1) Will I be feeling any pain when under anesthesia?
Once you’re asleep, we will administer medications that will control pain and anxiety, ensuring a comfortable experience during the procedure.
2) Why would I or my child need treatment under general anesthesia? Can’t this be done without it?
There are patients with specific needs that would not allow them to sit through a dental procedure. Children and patients with special needs may not voluntarily endure a long dental procedure or allow for any treatment to commence. True, most dental procedures could be done in multiple appointments but the patient as well as the provider may opt to get complete the procedure in a single appointment while the patient is comfortably asleep.
3) How long will I be under? How will I be charged?
Length of procedure is ultimately dependant upon the amount of dental work that needs to be completed. Anesthesia fees are given charged for the first hour and each additional increments of time thereafter.
4) What is the difference between sedation and general anesthesia?
There are different levels of sedation on one of the spectrum and general anesthesia on the other end. There is mild sedation whereby the patient is sedated but is partially awake, enough to respond to the treating clinician. Moderate sedation occurs when the patient may or may not fully respond to commands from the clinician. Deep Sedation/General anesthesia occurs when the patient is completely asleep whereby they are not aware during the treating procedure, muscle relaxation and no recollection of procedure.
5) Why is it important not to eat before before procedure? How many hours before should I stop eating or drinking?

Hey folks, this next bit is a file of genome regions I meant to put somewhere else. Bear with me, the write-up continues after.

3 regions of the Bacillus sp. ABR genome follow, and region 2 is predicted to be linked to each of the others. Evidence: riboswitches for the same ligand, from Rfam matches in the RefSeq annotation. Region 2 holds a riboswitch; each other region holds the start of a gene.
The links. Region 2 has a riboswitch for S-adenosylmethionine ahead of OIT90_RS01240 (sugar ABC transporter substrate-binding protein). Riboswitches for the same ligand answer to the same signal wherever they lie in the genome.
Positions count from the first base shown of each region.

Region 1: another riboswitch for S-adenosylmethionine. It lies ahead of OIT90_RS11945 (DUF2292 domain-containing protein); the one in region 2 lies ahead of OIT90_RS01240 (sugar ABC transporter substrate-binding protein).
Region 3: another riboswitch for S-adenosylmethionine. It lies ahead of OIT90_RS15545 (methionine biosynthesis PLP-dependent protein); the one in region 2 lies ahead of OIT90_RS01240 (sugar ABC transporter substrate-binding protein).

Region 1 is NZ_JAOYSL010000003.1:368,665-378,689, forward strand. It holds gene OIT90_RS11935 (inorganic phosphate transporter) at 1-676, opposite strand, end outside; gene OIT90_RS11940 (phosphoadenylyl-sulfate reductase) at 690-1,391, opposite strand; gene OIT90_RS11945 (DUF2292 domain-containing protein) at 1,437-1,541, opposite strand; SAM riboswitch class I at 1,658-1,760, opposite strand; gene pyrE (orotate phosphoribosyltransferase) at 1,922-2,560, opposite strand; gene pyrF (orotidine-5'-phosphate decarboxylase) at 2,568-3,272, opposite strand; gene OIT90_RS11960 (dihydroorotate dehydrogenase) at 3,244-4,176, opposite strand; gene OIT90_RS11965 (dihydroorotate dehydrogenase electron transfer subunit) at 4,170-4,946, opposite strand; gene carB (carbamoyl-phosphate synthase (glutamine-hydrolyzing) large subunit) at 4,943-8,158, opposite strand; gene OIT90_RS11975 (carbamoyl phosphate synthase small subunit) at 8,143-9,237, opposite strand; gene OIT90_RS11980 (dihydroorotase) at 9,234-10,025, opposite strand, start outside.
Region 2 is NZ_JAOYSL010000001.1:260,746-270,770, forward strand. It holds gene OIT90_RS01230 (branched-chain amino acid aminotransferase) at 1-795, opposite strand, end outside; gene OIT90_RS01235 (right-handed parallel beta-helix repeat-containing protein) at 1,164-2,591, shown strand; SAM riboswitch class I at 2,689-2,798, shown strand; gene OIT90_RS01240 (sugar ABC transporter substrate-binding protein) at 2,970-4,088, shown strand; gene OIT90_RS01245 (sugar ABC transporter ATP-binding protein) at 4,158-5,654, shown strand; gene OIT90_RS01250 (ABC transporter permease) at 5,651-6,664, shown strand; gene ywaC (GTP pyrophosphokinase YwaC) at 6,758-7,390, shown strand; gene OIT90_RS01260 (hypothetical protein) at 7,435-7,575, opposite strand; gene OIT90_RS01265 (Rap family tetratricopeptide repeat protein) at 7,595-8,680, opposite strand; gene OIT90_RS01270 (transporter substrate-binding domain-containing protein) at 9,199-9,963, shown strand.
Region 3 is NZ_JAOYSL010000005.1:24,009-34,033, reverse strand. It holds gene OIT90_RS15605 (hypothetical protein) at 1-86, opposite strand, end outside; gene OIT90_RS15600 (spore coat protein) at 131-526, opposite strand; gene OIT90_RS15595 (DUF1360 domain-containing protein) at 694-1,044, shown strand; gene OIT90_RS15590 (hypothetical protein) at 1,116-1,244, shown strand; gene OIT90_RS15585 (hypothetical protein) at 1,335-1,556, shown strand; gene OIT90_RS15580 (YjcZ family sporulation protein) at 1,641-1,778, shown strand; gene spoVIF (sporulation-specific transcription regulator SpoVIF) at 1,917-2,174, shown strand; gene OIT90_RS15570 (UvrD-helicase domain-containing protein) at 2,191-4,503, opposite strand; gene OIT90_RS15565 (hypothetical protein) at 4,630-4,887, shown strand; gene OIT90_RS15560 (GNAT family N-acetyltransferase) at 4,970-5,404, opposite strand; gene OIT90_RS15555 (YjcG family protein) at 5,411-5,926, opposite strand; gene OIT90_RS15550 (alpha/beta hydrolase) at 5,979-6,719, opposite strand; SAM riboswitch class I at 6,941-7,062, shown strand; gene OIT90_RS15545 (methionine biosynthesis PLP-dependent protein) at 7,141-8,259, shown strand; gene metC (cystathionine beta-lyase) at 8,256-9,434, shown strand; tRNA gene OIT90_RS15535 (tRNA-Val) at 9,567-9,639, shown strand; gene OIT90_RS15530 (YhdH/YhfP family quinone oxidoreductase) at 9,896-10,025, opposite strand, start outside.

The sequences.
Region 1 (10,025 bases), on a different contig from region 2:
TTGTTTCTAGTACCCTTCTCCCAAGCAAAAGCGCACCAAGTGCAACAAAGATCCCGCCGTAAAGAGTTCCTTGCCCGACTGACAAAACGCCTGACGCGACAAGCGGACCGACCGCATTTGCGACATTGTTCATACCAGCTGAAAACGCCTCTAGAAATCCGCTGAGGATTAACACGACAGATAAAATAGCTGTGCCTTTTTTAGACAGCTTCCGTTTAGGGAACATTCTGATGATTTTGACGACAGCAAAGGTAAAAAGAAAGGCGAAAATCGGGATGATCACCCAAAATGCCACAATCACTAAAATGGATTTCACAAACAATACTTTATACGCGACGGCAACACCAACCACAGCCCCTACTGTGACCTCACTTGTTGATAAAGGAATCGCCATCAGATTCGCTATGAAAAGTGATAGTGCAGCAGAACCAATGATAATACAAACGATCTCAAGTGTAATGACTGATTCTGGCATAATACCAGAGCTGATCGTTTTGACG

Eating just prior to undergoing anesthesia can be life threatening if the anesthesiologist is not aware of it. Doing so runs the risk for a possible aspiration whereby the stomach contents can be vomited during anesthesia which can enter the lungs causing severe respiratory damage. Guidelines for NPO status (nothing by mouth) include not eating solids for at least 6 hours, no milk (including cream in your coffee) for at least 4 hours prior and clear fluids (including water or apple juice) for at least 2 hours.
6) Can I go home after the procedure?
Yes, once the anesthesiologist has deemed it safe for the patient to return home for waking from anesthesia. Dental procedures under anesthesia in the outpatient setting such as a private dental office or surgical center are designed allow the patient to go home and not admitted into a hospital for overnight stay.
7) Is dental treatment under anesthesia safe for me or my child?
Absolutely. Our utmost priority is the safety and well being for our patients. Each patient will be monitored with the same equipment that is used in a hospital setting, such as blood pressure, oxygen/ventilation, and electrocardiogram (EKG). The anesthesiologist will be by the patient's side before, during and after procedure, never leaving their side. During procedure, there is a minimum of 3 health care providers present in the room as part of the treatment team.